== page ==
A horde of moths has invaded a small French town, leaving its residents fed up and unable to walk out at night.
The town of Oyonnax, in the Auvergne-Rhône-Alpes region in eastern France, has been host to thousands and thousands of boxwood moths for the past few weeks, according to locals.
Footage, filmed by Gaelle Lecompte earlier this month, shows a ‘cloud’ of the little critters sticking to windows and flying around the streetlights.
Check it out:
The moths are particularly concentrated in our village – especially at night because of these streetlights.
Box moths, and especially the caterpillars before they become moths, can be particularly destructive to gardens and hedges. Native to East Asia, the insects have only appeared in Europe in the last 10 years.
According to LiveScience, moths are attracted to unnatural light sources because their light throws off the insects’ internal navigation systems.
Jerry Powell, an entomologist at the University of California, Berkeley, who specialises in moths, said:
The thinking is that they become dazzled by the light and are somehow attracted.
Speaking about the theory that moths used to use the moon to navigate, he added:
I’m dubious of the idea that they’re using moonlight as an orienting device in the first place. That would probably only be done by species that migrate — in that process they might use the moon in some way. But that would not explain why the 50 or 70 percent of moths that are small and don’t migrate would also use moonlight to navigate.
In the 1970s, a new theory was put forward by Philip Callahan, an entomologist working at the US Department of Agriculture.
Callahan discovered that the infrared light emitted by a candle flame happens to contain a few of the exact same frequencies of light given off by female moth pheromones. Therefore, male moths could be attracted to candles as they are tricked into thinking the light is coming from a female sending out sex signals.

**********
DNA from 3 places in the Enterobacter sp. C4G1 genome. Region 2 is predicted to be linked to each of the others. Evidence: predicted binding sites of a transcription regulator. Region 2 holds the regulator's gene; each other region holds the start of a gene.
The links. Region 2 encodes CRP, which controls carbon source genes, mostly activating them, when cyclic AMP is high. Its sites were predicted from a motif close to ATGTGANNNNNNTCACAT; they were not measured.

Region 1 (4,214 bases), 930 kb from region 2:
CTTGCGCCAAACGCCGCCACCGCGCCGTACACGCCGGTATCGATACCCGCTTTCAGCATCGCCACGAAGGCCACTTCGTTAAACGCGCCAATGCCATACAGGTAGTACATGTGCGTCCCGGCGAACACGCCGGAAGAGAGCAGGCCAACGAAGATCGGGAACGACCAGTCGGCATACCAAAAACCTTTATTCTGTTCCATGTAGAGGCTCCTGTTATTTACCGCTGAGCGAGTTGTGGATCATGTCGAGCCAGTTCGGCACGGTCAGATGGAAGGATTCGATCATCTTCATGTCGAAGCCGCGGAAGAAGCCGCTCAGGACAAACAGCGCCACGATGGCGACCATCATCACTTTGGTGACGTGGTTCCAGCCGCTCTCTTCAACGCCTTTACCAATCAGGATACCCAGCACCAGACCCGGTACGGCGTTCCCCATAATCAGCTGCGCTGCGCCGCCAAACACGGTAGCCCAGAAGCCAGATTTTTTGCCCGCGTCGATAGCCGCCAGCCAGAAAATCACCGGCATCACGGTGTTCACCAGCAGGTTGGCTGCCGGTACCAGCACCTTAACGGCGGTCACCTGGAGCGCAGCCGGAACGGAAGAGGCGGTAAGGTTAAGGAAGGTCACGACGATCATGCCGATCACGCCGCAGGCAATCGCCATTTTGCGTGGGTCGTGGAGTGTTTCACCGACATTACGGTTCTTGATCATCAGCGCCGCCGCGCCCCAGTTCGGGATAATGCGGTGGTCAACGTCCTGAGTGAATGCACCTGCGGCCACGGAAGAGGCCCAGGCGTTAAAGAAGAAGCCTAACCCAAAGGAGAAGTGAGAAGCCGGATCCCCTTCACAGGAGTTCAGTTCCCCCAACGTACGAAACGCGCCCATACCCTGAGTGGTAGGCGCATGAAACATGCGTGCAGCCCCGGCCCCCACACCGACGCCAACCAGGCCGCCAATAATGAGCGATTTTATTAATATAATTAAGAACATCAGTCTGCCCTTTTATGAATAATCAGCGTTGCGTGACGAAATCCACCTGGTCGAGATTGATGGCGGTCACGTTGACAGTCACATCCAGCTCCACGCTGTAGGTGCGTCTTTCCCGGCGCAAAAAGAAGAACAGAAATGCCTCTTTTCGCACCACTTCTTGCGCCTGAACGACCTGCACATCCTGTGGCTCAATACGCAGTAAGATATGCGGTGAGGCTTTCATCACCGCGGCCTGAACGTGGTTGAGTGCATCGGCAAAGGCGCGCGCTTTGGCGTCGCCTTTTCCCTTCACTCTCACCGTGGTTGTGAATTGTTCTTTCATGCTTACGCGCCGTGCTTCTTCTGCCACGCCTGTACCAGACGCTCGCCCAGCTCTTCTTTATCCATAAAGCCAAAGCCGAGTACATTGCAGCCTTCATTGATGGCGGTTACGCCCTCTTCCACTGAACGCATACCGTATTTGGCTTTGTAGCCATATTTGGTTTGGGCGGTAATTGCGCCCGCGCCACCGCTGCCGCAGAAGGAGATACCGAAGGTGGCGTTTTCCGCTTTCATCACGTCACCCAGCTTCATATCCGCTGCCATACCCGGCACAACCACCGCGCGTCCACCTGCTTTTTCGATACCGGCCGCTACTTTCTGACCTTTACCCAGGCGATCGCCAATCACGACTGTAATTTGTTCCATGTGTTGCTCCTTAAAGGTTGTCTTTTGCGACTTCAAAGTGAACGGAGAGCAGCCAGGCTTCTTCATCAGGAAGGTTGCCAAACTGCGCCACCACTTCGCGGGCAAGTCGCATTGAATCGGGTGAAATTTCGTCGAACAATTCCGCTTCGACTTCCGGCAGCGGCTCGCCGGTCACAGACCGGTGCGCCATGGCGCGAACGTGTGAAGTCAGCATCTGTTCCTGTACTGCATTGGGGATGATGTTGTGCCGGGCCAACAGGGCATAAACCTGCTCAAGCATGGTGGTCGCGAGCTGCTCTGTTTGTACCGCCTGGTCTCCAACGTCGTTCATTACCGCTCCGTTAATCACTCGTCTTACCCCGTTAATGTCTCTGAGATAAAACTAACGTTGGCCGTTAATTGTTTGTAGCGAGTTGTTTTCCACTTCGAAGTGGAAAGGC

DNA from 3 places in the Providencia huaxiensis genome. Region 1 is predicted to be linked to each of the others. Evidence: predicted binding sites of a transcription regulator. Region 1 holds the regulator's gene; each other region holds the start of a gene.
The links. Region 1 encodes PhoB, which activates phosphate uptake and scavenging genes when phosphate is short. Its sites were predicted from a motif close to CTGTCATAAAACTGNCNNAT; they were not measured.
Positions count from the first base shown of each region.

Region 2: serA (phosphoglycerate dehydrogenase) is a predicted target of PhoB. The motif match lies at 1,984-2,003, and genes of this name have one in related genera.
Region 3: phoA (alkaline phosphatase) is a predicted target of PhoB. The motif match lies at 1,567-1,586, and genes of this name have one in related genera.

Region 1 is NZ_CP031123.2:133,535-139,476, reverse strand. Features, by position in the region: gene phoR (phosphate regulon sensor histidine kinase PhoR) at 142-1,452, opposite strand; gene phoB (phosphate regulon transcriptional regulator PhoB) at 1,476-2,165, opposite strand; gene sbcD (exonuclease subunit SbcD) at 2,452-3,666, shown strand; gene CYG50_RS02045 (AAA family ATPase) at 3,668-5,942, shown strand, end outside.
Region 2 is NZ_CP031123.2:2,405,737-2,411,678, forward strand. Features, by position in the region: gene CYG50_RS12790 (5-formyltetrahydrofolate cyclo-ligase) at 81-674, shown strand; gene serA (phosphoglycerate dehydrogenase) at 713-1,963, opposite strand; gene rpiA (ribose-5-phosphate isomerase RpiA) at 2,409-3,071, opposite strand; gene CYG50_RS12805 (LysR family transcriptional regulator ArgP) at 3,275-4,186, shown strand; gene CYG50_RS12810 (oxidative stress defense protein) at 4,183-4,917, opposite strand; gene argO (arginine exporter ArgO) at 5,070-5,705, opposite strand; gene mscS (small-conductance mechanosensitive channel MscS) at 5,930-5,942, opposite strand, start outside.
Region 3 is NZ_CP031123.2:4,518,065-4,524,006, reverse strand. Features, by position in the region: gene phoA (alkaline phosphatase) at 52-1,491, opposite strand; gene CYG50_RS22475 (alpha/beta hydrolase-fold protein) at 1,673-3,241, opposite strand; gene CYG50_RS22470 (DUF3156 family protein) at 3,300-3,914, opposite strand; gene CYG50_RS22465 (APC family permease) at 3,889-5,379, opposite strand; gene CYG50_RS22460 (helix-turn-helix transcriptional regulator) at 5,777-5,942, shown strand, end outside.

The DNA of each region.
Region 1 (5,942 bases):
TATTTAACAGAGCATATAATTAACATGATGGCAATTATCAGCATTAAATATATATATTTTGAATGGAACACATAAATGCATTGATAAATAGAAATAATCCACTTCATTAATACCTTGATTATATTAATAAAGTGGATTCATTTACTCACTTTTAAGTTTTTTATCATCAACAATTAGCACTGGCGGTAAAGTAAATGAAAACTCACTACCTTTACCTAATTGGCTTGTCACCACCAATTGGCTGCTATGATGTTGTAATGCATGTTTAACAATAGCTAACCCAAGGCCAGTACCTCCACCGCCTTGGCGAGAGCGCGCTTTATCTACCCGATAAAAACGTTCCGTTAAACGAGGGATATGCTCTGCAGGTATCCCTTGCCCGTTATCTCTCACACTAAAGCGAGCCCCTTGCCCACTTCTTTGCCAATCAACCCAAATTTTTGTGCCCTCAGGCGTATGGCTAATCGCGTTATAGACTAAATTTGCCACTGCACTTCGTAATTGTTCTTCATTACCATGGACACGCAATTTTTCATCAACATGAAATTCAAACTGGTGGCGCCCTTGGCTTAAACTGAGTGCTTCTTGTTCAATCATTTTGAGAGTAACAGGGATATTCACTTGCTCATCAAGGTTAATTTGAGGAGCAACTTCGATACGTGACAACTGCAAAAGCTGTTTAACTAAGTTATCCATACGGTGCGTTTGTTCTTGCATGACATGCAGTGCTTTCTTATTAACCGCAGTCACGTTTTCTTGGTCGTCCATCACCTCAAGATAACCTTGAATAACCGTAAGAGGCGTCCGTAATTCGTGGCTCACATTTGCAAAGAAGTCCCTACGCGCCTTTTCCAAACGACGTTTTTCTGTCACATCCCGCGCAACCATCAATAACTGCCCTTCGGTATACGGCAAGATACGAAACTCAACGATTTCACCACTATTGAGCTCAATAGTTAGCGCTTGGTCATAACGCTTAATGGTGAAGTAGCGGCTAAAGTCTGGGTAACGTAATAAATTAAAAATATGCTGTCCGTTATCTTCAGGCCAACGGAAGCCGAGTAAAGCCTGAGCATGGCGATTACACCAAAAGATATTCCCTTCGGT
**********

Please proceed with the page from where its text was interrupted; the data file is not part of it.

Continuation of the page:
Last year, a strange moth-worm hybrid insect was found in Australia and Indonesia, leaving people stumped as to what it was or could be.
Footage of the strange insect, filmed in Indonesia and uploaded to Facebook by a profile by the name of Gandik, has been viewed more than 44 million times.
Posted by Gandik on Thursday, 19 October 2017
The insect is actually a Creatonotos gangis moth and those unusual tentacles you see are scent organs.
These scent organs – or eversible coremata as they’re technically known – emit pheromones in order for the moth to attract mates.
The organs are inflated with either air or blood, to make them larger and therefore spread more pheromones about the place.
Though we know why these moths have their intimidating, hairy, scent organs, it has never been definitively proven as to why moths are attracted to artificial light. Though many theories are credible, none have been able to conclusively give a reason why, meaning the phrase ‘like a moth to a flame’ remains one of life’s mysteries.
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Charlie Cocksedge is a journalist at UNILAD. He graduated from the University of Manchester with an MA in Creative Writing, where he learnt how to write in the third person, before getting his NCTJ. His work has also appeared in such places as The Guardian, PN Review and the bin.